Thursday, March 22, 20182:00 PM - 3:00 PMCNLS Conference Room (TA-3, Bldg 1690)|
Nonadiabatic motion of energetic ions in the inner magnetosphere
The Earth's inner magnetosphere (r < 8 Earth's radii) can be characterized by nearly dipolar magnetic field. The inner magnetosphere contains populations of particles trapped in the magnetic field. Understanding the dynamics of the trapped particles is essential for understanding evolution of the radiation belts and ring current. Both are of critical importance to space-weather science, which attempts to protect our technological infrastructure from the adverse effects of the space environment. The problem of trapped charged particle motion in a dipole magnetic field, however, is intrinsically insoluble and full solution of this problem can only be achieved by numerical integration. The theory of adiabatic invariants (i.e., approximate integrals of motion associated with different periodic motions of particles) is often employed to describe particle orbits. The first adiabatic invariant, magnetic moment, is associated with fast gyromotion across the magnetic field. It leads to the concept of 'adiabatic loss cone', which determines when trapped particles can become lost by scattering into the atmosphere. Furthermore, magnetic moment is the most robust among the three adiabatic invariants and thus its possible breaking is never considered unless plasma waves with frequency comparable to the gyro-frequency are present in the environment.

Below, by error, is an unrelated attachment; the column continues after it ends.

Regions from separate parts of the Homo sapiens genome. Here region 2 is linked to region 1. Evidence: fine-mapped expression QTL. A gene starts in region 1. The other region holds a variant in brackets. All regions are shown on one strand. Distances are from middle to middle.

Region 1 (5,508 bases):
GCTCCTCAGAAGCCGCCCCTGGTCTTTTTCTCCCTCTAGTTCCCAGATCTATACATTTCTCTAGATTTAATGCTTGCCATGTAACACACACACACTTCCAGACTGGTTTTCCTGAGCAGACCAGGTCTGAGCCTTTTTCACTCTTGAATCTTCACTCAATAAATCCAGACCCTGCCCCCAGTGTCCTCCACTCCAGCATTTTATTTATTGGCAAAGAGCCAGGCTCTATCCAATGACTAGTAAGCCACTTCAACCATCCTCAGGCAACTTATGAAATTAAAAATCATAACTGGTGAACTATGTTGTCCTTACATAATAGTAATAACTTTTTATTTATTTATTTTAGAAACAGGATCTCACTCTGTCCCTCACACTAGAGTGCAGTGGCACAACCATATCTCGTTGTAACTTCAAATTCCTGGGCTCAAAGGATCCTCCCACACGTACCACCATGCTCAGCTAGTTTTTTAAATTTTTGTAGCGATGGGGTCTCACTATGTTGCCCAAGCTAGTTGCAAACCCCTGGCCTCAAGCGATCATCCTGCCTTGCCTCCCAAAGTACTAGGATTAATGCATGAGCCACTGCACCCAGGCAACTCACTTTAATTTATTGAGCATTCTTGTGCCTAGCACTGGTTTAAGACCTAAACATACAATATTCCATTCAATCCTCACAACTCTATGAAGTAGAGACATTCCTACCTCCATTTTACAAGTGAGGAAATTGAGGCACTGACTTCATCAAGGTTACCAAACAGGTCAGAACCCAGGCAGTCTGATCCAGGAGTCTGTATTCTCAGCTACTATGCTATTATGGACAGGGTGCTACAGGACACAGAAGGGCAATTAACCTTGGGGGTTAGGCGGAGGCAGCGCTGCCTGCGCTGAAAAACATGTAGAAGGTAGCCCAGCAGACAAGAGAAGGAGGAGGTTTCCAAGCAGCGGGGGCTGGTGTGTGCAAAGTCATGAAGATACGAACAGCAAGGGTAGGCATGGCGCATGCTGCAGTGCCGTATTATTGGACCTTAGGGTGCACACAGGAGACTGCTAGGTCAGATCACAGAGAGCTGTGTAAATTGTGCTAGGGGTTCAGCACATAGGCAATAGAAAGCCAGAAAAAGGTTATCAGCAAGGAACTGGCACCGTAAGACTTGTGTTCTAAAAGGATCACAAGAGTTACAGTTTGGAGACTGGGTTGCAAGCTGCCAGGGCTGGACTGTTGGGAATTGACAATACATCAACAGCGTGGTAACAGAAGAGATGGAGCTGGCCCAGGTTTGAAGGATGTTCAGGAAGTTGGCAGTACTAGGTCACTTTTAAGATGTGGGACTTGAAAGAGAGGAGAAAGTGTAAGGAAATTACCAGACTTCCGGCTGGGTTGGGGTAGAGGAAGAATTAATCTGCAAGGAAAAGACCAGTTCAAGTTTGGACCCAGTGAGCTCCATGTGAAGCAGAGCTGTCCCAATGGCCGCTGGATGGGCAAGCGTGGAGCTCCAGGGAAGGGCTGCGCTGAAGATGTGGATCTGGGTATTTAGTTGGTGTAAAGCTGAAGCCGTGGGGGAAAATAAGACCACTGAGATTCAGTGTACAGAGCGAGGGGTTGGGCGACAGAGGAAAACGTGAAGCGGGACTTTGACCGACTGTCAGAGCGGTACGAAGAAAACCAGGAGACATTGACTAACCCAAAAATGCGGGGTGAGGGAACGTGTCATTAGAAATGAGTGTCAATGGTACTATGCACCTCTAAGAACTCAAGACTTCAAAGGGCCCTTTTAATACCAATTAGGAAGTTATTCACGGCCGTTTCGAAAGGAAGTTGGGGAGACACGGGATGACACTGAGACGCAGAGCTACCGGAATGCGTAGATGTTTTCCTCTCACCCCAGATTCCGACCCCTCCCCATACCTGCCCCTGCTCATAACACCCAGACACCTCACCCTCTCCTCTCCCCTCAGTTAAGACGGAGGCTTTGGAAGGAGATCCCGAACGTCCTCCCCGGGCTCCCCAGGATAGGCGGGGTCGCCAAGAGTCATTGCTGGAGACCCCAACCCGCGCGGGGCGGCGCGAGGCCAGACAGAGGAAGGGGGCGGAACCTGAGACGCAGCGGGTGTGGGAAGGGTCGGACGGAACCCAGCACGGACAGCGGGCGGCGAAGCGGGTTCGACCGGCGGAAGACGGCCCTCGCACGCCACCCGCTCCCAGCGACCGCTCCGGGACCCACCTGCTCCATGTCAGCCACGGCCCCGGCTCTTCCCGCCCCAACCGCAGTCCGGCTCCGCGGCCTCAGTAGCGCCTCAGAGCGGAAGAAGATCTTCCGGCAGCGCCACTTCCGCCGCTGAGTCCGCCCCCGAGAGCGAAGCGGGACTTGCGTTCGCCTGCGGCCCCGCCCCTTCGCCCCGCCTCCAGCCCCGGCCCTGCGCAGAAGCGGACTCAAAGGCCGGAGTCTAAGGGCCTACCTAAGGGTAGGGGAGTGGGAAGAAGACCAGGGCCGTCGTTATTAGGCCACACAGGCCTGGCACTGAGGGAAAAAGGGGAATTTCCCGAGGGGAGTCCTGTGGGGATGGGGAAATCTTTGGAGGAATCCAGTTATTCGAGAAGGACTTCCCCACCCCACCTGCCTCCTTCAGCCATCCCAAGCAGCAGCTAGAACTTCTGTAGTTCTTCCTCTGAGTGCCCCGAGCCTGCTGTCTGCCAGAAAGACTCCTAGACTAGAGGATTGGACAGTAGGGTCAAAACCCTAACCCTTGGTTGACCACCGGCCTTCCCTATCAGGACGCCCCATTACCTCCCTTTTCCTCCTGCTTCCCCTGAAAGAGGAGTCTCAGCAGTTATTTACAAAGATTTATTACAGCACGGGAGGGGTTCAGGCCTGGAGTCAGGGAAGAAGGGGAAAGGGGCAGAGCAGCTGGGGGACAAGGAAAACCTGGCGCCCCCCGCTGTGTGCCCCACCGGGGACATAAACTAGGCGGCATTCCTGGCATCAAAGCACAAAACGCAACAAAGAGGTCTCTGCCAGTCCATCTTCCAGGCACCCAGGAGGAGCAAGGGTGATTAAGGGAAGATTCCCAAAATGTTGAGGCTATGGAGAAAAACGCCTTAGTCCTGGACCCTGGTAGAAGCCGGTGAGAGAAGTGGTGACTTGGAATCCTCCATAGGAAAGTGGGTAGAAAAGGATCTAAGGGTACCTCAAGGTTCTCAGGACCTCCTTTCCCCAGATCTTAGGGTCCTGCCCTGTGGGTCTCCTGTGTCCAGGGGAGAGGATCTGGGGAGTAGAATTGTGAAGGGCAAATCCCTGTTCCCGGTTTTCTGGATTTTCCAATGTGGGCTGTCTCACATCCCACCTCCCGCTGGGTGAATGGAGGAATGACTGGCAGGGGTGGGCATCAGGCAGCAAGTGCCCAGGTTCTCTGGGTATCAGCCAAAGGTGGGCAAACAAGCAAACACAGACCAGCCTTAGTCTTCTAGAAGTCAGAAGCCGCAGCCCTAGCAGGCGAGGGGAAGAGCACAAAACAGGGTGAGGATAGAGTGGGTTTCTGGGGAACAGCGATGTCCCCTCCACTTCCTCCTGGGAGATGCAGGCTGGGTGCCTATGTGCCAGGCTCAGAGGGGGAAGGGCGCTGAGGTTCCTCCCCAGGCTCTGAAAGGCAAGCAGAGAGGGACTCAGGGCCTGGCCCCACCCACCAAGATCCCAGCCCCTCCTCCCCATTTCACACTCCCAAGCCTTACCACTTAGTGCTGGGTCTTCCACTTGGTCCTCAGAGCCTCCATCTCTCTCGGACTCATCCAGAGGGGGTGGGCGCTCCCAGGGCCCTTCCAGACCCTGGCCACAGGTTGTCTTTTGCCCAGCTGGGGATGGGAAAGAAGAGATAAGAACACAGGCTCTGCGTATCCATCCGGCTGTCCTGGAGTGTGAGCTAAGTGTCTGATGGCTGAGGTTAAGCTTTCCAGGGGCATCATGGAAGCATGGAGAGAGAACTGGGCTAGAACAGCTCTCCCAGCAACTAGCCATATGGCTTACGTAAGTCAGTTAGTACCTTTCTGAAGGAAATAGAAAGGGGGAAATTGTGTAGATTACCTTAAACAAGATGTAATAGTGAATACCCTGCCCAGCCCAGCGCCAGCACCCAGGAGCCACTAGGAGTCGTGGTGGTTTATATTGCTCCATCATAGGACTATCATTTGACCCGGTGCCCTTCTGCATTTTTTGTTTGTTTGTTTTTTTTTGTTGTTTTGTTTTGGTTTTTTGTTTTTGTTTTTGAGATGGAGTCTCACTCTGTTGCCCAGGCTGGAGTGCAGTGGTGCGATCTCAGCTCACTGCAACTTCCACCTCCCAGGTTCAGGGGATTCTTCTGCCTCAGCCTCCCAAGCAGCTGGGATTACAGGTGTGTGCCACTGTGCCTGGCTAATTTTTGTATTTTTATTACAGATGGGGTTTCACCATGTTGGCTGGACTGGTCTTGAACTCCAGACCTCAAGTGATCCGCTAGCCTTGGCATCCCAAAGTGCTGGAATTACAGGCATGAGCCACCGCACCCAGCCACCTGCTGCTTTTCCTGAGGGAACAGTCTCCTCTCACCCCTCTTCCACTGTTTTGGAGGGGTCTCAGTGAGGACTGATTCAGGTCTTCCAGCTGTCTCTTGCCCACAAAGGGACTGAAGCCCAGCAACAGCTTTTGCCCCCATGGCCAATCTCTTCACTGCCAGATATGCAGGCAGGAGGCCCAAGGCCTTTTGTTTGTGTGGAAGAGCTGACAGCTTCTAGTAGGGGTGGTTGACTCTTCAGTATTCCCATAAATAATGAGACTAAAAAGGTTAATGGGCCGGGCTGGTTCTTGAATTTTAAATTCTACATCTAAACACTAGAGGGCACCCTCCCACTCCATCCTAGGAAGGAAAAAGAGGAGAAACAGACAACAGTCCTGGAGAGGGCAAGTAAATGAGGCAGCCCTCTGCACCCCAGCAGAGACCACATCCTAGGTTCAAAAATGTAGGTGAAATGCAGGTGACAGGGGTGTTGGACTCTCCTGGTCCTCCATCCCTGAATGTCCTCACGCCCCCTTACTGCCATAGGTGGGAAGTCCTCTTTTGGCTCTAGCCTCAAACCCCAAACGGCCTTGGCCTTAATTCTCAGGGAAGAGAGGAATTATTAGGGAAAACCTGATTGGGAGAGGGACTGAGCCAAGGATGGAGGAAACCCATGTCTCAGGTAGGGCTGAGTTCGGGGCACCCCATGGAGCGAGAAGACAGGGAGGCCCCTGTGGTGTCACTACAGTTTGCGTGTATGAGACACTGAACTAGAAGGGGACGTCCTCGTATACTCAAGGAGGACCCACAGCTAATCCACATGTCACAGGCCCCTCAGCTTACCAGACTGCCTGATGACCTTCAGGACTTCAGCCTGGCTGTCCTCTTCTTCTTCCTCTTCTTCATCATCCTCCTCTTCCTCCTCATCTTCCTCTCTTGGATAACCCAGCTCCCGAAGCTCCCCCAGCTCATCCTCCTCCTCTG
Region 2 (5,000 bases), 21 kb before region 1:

In this talk, I will show that, even in absence of plasma waves, motion of charged ions in the inner magnetosphere can become nonadiabatic and even small deviations from adiabaticity will result in a number of important changes. First, I will show that when ion energy increases or radius of curvature of equatorial magnetic field decreases, adiabatic loss cone modifies noticeably. This modification can be described by a simple quasi-adiabatic model which works well even for significant deviations from adiabaticity. Second, nonadiabatic effects can lead to diffusion of charged particles which occur when cyclotron motion of particles around magnetic field line resonates with longitudinal oscillations of bounce motion between mirror points and widths of neighboring resonances overlap. I will show that such diffusion becomes important for the ring current decay during geomagnetic storms.
Host: Chris Neale